For years now, your GetReligionistas have been explaining why it is wrong to blame reporters for the contents of the headlines that run with their stories.
Many readers never make it past the headline, you see. That's bad if the headline is, to be blunt, inaccurate or misleading, in terms of summing up the contents of the story. By the way, I spent a couple of years on a newspaper copy desk early in my career, where one of my primary jobs was to write headlines.
Nothing does more to pull readers into a story than a good headline. Nothing hurts a story more than a bad one.
Now we live in the age of Twitter, which is a completely different kettle of fish. In an effort to promote their work, while also building their personal "brands," many reporters now push out waves of tweets, many of them right on (or just over) the edge of snark. Some of these tweets deserve their own corrections. Hold that thought.
Consider, for example, that "Acts of Faith" feature that ran at The Washington Post under the headline, "God might not want a woman to be president, some religious conservatives say."
This essay struck me as interesting, since I have seen absolutely zero discussion of this issue online. I guess I don't read enough commentary by doctrinally conservative Christians, Jews and Muslims. The big idea of this piece, with Hillary Clinton on the verge of winning it all, is this:
Clinton is poised to be nominated for president by the Democratic Party next week. And so religious hard-liners of all faiths -- the most conservative Christians, Muslims and Jews -- are debating: Do their Scriptures prohibit a female president?
They point out passages in the Bible: Eve’s origin as subordinate to Adam; the Old Testament leader Deborah’s implication that it was shameful that she had to step up to lead the Israelites when male leaders faltered; the New Testament verses that say “the husband is the head of the wife as Christ is the head of the church.”
“The Old Testament is very clear that Yahweh desires men to lead,” said Owen Strachan before he stepped down last week as president of the Council on Biblical Manhood and Womanhood. The purpose of the organization -- to insist on separate roles for men and women in modern life -- is itself an unpopular view, Strachan acknowledged upfront. “I do stand for a culturally despised position.”
OK, but what about politics?
Frankly, I know plenty (maybe a vast majority, at this moment in time) of very conservative religious folks who would sign up right now for an American Margaret Thatcher. I know absolutely no one who represents the point of view represented in this story, when it comes to politics. However, I know that there are some people out there -- many would embrace the term "fundamentalist" -- who fit this theological profile.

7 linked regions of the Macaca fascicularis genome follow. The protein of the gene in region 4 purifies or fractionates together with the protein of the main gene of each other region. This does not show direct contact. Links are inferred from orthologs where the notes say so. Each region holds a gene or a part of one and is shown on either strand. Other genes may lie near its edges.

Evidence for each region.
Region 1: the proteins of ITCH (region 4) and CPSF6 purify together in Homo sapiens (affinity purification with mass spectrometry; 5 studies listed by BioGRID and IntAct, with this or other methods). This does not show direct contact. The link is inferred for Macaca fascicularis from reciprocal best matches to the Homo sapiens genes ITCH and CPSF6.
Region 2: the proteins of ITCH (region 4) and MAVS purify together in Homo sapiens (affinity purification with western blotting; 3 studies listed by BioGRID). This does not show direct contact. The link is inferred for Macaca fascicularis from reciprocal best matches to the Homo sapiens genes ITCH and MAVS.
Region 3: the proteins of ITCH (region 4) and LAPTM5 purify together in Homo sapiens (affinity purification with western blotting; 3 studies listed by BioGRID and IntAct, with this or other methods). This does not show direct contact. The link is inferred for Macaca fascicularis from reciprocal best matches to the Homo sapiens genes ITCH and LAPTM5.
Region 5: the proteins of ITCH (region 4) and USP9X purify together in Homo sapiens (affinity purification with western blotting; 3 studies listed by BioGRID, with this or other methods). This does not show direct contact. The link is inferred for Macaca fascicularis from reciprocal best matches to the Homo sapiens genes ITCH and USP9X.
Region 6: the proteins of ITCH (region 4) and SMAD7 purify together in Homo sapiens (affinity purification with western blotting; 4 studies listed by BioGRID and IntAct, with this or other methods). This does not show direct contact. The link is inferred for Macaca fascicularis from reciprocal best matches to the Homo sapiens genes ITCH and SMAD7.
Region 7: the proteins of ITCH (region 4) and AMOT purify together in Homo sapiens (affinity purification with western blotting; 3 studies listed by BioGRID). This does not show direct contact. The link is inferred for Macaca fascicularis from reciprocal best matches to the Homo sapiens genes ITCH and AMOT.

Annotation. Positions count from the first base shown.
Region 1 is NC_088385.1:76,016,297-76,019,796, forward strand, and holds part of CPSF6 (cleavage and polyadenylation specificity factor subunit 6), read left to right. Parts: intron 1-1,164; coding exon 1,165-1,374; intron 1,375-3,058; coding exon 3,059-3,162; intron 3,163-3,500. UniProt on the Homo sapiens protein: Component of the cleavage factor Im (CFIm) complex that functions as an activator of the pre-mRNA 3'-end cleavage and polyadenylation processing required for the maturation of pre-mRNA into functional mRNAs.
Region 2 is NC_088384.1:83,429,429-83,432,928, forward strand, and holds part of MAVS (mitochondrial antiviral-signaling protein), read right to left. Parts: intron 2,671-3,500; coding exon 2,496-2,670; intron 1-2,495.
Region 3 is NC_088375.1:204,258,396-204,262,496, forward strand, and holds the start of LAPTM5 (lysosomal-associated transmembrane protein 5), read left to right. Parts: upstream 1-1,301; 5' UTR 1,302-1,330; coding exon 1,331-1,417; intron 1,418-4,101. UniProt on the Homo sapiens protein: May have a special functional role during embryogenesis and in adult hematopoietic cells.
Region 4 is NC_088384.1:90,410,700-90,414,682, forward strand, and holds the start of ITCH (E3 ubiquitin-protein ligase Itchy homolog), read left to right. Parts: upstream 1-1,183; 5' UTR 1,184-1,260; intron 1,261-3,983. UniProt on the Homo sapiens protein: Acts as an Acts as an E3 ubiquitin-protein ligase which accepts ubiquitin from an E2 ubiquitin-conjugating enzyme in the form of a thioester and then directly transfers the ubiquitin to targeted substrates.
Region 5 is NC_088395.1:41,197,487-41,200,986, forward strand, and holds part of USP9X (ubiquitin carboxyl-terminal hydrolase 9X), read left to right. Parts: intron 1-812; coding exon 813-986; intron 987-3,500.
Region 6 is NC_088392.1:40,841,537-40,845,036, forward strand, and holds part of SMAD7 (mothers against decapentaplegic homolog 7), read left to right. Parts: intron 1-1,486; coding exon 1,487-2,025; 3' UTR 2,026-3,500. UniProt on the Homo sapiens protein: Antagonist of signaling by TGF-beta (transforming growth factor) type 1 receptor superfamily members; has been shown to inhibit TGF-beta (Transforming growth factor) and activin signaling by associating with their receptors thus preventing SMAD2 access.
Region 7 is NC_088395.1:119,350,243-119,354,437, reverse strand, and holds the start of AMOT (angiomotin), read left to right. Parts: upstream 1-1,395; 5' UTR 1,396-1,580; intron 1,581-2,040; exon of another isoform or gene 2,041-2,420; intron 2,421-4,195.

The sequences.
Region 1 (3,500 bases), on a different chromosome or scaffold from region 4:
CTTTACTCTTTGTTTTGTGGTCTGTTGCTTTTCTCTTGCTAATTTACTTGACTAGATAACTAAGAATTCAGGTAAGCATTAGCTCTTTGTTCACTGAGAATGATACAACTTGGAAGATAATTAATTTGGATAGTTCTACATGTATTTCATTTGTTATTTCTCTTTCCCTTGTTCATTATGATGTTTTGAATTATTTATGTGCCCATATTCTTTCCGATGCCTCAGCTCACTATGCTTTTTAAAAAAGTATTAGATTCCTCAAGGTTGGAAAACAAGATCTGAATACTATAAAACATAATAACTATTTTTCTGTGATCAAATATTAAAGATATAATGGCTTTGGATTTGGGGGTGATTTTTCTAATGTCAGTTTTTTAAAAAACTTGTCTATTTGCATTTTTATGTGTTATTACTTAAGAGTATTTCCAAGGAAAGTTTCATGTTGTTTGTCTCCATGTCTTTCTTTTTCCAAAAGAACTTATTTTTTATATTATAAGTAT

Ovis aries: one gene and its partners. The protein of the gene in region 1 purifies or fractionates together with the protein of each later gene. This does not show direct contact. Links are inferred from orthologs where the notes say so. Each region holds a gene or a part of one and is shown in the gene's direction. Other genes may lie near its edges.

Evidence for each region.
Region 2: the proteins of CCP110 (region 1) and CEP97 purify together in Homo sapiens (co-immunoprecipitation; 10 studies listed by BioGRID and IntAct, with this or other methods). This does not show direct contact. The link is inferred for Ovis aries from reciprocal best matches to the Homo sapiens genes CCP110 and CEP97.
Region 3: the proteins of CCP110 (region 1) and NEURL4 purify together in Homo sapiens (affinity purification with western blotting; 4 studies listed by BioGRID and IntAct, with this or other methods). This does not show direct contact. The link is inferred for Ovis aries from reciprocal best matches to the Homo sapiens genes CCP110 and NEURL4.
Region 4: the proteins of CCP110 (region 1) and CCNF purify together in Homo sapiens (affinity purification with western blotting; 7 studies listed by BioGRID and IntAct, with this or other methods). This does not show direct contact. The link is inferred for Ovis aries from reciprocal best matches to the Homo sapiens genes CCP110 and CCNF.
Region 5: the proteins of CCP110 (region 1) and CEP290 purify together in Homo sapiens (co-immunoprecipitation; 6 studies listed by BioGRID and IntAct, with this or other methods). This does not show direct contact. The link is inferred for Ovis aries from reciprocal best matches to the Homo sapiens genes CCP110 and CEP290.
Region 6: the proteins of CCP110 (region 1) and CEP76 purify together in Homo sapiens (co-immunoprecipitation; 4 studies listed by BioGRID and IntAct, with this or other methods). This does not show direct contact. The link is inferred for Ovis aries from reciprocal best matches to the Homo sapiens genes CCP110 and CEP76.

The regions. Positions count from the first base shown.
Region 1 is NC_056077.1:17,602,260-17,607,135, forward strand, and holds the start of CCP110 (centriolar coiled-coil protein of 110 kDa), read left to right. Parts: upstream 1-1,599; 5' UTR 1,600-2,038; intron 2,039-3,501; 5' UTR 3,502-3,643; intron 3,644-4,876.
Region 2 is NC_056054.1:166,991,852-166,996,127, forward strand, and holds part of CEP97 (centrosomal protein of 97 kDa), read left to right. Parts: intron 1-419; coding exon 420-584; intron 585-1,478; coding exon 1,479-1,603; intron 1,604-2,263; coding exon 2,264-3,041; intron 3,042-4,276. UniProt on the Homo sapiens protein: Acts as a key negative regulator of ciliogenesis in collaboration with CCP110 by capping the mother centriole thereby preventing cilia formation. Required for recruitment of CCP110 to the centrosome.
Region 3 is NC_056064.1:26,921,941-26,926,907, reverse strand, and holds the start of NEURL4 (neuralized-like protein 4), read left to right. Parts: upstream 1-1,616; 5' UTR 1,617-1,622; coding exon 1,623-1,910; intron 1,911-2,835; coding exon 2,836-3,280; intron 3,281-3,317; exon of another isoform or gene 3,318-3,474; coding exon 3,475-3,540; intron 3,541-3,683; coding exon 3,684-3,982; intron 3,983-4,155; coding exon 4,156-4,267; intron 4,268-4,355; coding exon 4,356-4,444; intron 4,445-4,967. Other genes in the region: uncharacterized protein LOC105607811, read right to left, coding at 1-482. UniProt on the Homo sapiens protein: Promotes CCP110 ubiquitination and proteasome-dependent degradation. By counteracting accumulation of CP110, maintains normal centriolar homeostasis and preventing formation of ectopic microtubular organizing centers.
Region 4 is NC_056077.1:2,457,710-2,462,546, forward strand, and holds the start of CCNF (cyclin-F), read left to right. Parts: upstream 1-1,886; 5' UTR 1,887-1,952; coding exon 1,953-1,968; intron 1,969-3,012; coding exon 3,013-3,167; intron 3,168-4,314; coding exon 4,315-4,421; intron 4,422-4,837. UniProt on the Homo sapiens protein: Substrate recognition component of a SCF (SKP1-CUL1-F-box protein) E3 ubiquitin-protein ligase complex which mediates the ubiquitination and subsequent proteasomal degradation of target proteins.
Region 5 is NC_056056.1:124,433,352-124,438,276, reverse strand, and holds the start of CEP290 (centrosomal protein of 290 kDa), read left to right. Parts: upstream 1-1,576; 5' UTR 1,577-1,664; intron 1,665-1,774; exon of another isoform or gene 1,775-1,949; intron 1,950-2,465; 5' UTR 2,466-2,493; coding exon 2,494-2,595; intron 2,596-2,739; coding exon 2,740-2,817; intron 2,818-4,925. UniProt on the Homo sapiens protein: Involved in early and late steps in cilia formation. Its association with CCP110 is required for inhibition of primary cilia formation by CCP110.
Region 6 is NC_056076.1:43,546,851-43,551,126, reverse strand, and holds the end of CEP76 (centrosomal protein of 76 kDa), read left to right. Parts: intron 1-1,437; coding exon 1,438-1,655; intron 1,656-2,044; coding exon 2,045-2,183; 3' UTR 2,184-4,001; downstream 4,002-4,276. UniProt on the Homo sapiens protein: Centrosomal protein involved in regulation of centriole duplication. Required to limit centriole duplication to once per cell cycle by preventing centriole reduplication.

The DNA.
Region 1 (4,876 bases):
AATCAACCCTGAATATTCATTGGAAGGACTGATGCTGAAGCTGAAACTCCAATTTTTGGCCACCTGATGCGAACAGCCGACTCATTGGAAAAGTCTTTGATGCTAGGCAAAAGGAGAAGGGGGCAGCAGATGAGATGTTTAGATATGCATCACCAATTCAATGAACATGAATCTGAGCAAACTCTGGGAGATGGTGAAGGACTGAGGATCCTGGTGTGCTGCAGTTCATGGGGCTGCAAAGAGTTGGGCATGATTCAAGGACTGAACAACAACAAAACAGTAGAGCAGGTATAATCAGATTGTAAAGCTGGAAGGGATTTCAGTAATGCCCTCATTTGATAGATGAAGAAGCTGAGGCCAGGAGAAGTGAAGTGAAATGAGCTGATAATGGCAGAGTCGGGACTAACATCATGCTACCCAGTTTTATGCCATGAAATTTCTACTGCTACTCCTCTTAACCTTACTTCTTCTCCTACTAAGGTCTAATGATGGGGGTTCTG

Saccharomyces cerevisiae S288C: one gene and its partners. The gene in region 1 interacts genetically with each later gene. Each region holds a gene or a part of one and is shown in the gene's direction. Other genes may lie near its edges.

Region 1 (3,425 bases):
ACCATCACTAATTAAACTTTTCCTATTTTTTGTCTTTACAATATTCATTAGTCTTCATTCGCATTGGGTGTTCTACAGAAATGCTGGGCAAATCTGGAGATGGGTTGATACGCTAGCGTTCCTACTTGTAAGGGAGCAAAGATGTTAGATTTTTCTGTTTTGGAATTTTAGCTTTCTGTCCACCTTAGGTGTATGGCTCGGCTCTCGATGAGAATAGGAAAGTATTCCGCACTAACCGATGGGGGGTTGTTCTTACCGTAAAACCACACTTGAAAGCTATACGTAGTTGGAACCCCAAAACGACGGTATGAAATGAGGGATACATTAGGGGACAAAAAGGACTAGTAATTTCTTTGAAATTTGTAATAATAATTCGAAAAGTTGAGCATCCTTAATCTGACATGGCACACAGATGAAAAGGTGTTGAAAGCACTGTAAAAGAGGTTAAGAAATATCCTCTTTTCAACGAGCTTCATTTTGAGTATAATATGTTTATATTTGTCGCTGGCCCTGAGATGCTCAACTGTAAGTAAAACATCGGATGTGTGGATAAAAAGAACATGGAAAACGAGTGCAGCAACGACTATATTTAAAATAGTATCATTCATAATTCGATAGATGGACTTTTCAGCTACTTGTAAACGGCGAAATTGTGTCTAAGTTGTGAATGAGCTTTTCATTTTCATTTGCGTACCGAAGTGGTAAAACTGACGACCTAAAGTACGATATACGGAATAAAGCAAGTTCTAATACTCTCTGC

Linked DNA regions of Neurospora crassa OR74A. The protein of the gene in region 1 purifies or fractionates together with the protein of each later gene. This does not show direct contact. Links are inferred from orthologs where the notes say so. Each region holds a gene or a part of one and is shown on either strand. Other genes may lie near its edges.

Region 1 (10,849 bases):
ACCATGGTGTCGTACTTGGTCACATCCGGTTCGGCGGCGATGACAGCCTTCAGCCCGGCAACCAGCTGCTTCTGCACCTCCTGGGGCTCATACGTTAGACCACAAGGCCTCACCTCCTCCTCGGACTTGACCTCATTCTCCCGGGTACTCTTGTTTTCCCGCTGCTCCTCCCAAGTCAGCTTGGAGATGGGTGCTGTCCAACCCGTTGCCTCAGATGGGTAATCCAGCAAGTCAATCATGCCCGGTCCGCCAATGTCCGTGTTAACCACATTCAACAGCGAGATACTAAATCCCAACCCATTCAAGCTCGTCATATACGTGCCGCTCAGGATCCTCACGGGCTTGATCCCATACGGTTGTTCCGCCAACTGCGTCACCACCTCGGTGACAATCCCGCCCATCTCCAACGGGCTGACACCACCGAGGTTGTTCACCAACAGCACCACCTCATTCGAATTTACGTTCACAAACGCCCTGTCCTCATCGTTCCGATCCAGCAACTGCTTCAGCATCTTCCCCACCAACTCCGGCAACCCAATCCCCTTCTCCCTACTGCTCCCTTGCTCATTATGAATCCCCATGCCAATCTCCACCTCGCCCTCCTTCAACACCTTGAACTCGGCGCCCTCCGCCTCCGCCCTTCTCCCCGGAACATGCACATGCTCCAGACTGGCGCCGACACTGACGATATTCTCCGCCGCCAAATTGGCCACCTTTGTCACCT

This brings us to a passage near the end of this feature, focusing on the views of a very prominent Southern Baptist educator:
Albert Mohler, president of Southern Baptist Theological Seminary, said he recalls this discussion happening in 2008, when Sarah Palin was running for vice president. Ultimately, he said, a candidate’s policies matter more than gender for almost all evangelical voters. ...
This time, evangelicals are starting out disinclined to vote for Clinton because of policy, not persona. Mohler said he hasn’t heard much talk about gender yet -- and he expects he soon will. “I think in general terms, there is a good reason why men tend to lead in these positions. I think embedded in creation is a natural tendency,” he said.
Mohler did note that he admires Queen Elizabeth I, Margaret Thatcher and a few others -- rare women who he thinks came along at a few right moments in past centuries.
Of course, that's "the Rev." Albert Mohler, but never mind.
This is certainly an interesting perspective and I, for one, would have loved to learn more about the other female political leaders who made Mohler's list. He is, after all, a man with a long and interesting history when it comes to writings and remarks about women in church leadership posts. (Check out this recent video.)
But here is the key: It's pretty clear that Mohler was asked to to name female political -- repeat, "political" -- leaders that he admired. That is, after all, what the story is about.
How does one jump from this passage in a news feature to this edgy tweet by the reporter?
Say what? Mohler could only name to women -- period -- that he admired?
Was that the question he was asked? Just to state one of a zillion or so obvious female saints and geniuses who leap to mind, this Southern Baptist leader was asked to name women he admired, in general, and he didn't mention the great Baptist missionary leader Lottie Moon?
The follow-up tweet, clearly meant to clarify the issue, doesn't help -- appearing to state that the reporter thought that this was a matter of confusion about "respect" vs. "admiration."
Really? That's the correction that was requested?
Let me stress, once again, that journalists do not have to agree with the views of someone like Mohler. However, editors and reporters must strive to understand those views, in order to report them accurately.
But is that what is going on in this case? No, what we have here appears to be a kind of bait-and-switch tweet, meant to draw online clicks from the usual suspects. The tweet is provocative, yes, but it also appears to be inaccurate. The story addresses apples and the tweet, with a sneer, switches the subject to oranges. Or, once again, is politics the only part of life that matters for mainstream journalists, with admirable female politicians being equated with admirable women and that's that?